Rapid, high-resolution phase images for live cell imaging
Using multiplexing and an LED array to code illumination angles in a commercial microscope achieves fast capture times, resolution beyond the diffraction limit, and a very large field of view.
The LED array microscope is a powerful new tool that uses computational illumination to turn low-power microscopes into high-resolution imagers. The hardware involves a simple replacement of the light source with a programmable LED array1, 2 (see Figure 1). Since the LED array is at the Fourier plane of the sample, each LED corresponds to a unique illumination angle, allowing arbitrary patterning of angles. Conveniently, the range of illumination angles can be much larger than that allowed by the microscope's numerical aperture (NA). Thus, by choosing which LEDs to illuminate, we can achieve brightfield and darkfield imaging modes1, 3 or phase contrast.3–5 Figure 1 shows a single frame of a 50Hz video in which we time-multiplex all three contrast modes for simultaneous capture.3
The LED array microscope can also be used for 3D intensity1 or phase contrast4 imaging. To achieve this, one must scan through each illumination angle in the 2D array while capturing an image for each. The resulting 4D data set can be thought of as a light field6 or phase-space measurement,7 and thus can be used for digital refocusing, aberration removal, or 3D recovery. Alternatively, this same 4D data set, when used with a thin sample, can provide synthetically enhanced resolution, since the darkfield images contain information about subresolution features in the sample.2, 8
The process of using the LED array microscope to achieve resolution beyond the diffraction limit of the objective NA is called Fourier ptychography. One can use a low NA objective, having a very large field of view (FoV), but still obtain high resolution across the entire image, resulting in gigapixel images. The aberrations in the imaging system can also be estimated and corrected.9 For thin samples, illuminating from different angles corresponds to a shift in Fourier space, such that different spatial frequencies pass through the pupil for each LED. The goal of the inverse algorithm is to stitch together the images from different areas of Fourier space to achieve a synthetic NA that is the sum of the objective NA and illumination NA. The caveat of using Fourier space stitching is that phase information is required, which must be inferred by an optimization process based on angular diversity, analogous to ptychography based on spatial translation.10–13 For such algorithms to converge, significant (>60%) overlap is required between the Fourier space areas of neighboring LEDs,2, 14 so they must be closely packed. The main limitations of Fourier ptychography are the large amount of data captured and the long acquisition times required for sequential scanning of each LED.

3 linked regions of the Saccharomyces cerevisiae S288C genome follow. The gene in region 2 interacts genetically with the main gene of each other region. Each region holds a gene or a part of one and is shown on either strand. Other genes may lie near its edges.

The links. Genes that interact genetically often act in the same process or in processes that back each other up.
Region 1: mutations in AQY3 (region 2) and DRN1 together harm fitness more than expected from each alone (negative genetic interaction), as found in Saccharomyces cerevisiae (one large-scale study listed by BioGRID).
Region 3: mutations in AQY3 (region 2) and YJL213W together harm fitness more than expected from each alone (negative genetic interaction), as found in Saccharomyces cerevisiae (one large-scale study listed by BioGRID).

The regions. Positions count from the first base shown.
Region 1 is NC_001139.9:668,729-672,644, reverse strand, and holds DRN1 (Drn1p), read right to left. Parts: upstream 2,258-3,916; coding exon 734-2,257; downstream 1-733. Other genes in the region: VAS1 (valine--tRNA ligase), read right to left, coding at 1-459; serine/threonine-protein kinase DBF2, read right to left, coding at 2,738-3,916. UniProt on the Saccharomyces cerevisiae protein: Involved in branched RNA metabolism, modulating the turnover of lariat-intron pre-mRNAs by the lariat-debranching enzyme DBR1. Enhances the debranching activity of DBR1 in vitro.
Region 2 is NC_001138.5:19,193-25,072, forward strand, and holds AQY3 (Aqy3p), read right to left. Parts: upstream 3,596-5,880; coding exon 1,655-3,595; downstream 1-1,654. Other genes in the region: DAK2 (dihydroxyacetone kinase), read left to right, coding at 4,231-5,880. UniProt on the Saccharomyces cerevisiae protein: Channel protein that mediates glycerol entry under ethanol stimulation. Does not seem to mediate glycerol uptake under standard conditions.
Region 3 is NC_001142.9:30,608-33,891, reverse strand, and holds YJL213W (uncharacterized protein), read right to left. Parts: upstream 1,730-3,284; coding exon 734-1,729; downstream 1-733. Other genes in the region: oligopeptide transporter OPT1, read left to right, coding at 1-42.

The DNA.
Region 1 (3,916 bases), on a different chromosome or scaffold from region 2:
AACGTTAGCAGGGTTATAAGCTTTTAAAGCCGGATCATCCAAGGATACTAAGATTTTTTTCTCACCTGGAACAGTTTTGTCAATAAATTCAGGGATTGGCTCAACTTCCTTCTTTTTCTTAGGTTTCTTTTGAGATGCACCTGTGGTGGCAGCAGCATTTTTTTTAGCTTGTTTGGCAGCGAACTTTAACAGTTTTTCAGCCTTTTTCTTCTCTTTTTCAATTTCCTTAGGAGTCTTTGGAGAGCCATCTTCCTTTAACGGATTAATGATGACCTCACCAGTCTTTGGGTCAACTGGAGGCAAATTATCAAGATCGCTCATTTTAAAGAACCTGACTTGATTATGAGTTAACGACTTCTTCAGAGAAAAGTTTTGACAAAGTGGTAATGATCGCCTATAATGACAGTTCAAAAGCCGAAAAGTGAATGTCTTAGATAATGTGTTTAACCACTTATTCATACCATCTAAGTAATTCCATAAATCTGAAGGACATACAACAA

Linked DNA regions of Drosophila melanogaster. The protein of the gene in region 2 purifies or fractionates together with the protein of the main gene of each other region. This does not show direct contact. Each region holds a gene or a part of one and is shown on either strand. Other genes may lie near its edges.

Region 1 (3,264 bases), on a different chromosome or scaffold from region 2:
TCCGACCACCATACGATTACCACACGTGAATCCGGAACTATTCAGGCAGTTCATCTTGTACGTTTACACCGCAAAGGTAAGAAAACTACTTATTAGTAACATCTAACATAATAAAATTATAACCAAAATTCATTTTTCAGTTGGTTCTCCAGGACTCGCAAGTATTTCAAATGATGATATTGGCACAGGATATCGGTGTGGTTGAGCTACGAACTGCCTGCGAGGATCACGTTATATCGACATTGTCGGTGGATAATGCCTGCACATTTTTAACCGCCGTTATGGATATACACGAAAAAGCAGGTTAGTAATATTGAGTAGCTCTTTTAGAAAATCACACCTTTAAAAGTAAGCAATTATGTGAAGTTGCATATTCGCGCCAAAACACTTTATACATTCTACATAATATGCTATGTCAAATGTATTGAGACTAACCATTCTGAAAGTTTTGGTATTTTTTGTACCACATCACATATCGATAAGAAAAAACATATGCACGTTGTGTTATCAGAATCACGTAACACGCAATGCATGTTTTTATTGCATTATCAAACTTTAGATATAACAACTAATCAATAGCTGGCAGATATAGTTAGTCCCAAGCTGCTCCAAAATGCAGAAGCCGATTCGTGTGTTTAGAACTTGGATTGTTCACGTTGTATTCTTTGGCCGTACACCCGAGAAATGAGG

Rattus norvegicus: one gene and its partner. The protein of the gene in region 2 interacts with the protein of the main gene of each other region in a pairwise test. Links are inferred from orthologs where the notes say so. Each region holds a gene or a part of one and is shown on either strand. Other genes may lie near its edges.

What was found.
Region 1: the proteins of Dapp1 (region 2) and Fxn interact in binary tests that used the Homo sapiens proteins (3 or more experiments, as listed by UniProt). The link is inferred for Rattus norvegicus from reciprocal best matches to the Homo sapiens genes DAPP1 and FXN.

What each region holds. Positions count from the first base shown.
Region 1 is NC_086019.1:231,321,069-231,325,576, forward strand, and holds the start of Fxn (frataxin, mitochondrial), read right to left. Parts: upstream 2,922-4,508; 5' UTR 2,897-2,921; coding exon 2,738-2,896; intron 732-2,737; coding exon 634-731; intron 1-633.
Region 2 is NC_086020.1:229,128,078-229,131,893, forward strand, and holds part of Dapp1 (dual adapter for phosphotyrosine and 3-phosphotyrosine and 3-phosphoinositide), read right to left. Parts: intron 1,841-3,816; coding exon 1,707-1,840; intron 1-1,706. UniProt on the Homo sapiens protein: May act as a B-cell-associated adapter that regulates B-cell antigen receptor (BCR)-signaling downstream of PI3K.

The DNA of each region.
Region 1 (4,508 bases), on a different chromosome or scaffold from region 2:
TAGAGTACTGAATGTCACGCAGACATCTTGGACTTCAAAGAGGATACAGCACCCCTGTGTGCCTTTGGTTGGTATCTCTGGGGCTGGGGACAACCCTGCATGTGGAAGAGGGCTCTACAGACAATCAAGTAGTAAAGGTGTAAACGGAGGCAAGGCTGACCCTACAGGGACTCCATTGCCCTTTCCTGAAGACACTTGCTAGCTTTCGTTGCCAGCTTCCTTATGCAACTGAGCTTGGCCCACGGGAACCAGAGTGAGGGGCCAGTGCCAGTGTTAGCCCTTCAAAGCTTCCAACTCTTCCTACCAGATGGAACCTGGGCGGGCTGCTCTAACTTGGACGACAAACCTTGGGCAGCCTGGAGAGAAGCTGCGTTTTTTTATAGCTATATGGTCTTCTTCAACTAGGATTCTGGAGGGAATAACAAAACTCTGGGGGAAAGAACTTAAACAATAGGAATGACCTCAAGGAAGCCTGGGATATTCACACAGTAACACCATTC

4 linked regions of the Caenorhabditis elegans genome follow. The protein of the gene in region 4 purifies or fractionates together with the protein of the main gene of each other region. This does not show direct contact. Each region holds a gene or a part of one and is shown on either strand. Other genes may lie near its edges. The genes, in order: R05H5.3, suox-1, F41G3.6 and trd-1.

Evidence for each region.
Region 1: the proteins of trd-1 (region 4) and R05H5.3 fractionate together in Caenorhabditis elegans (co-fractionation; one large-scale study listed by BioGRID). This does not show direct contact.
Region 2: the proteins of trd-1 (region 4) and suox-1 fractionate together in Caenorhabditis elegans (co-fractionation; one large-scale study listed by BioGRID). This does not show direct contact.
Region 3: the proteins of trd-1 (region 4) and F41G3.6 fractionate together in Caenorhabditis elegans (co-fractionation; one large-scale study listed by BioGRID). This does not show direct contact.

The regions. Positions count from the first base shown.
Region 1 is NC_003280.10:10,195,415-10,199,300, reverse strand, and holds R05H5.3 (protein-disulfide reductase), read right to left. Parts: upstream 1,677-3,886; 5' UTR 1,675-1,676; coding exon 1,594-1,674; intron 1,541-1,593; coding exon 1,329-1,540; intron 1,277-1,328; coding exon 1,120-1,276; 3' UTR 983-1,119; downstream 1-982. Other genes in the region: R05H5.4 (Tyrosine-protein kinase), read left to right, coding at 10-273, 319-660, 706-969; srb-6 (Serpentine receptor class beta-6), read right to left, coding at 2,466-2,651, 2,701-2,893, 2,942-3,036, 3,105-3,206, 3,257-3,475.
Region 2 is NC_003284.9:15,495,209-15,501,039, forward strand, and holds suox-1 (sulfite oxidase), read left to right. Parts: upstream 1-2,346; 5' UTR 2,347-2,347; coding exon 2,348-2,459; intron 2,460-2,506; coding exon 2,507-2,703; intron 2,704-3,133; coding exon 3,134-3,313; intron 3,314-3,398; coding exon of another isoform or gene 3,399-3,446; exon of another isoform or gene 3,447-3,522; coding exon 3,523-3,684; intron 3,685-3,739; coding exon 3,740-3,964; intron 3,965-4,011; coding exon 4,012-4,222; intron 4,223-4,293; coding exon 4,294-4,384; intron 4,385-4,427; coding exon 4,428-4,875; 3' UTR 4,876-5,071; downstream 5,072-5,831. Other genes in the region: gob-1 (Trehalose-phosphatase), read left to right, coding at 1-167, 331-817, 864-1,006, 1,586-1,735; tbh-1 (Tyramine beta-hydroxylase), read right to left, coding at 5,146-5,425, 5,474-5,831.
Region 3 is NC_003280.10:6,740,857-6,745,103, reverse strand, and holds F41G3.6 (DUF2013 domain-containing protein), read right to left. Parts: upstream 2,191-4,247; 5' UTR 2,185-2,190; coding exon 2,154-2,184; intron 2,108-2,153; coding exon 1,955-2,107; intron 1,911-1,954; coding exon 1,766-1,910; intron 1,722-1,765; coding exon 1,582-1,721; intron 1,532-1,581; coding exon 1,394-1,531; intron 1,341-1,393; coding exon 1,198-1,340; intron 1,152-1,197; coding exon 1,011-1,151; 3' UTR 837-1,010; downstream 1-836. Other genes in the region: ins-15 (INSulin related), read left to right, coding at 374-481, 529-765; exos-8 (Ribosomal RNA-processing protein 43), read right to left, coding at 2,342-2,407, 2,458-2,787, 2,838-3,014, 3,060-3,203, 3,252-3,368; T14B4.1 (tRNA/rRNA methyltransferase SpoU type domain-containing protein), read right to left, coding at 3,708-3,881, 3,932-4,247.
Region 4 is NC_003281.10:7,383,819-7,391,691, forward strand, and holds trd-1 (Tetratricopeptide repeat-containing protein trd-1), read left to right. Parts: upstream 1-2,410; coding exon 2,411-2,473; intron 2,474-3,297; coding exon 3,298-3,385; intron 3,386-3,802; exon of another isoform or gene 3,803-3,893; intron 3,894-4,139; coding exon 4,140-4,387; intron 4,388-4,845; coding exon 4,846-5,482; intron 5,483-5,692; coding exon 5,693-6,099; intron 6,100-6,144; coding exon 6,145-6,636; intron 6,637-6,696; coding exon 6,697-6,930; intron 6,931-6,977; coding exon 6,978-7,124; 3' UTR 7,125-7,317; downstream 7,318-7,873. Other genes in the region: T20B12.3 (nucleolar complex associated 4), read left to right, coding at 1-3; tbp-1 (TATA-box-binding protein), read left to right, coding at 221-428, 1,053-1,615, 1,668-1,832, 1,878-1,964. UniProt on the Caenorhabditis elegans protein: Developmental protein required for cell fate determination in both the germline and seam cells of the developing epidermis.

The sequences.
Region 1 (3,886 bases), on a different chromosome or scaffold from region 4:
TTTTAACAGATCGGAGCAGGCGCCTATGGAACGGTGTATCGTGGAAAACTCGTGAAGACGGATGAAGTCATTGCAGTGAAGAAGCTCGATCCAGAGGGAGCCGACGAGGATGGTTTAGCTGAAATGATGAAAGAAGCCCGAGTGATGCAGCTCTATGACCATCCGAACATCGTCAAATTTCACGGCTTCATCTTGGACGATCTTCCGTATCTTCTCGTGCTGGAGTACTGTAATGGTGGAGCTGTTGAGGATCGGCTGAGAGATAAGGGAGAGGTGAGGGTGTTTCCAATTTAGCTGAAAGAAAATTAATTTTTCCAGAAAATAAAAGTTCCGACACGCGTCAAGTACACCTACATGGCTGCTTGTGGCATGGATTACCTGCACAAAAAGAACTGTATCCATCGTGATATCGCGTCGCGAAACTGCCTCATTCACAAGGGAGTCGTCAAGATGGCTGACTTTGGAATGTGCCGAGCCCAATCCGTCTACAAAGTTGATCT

We recently showed that multiplexing is capable of reducing both acquisition time and the number of images required by orders of magnitude.8 We illuminate the sample from multiple angles simultaneously in each measurement, corresponding to multiple coherent modes. Turning on multiple LEDs increases the amount of power reaching the camera and decreases the required exposure time proportionately. To reduce acquisition time further, we can also reduce the number of total images captured, since each image contains information from multiple spatial frequency bands. Reducing the captured data too far will result in the reconstruction algorithm failing to converge (consider the limiting case of turning all LEDs on, in which case no phase information can be reconstructed). We have demonstrated up to eight LEDs multiplexed at once (see Figure 2). Being a nonlinear optimization procedure, convergence failures of the algorithm are difficult to predict theoretically, and we provide here only empirical evidence that this strategy can be used to reduce data acquisition significantly.
By speeding up the capture of data in Fourier ptychography with an LED array microscope, we are moving toward real-time gigapixel intensity and phase imaging. Future work will explore optimal coding strategies and improved hardware for sub-second data capture. This opens up new application areas in live cell imaging and dynamic microscopy.
Laura Waller is an assistant professor. She received BS, MEng, and PhD degrees in electrical engineering and computer sciences from the Massachusetts Institute of Technology in 2004, 2005, and 2010, respectively. She is a Moore Foundation data-driven investigator, Bakar Fellow, a National Science Foundation CAREER awardee, and Packard Fellow. She is a member of SPIE.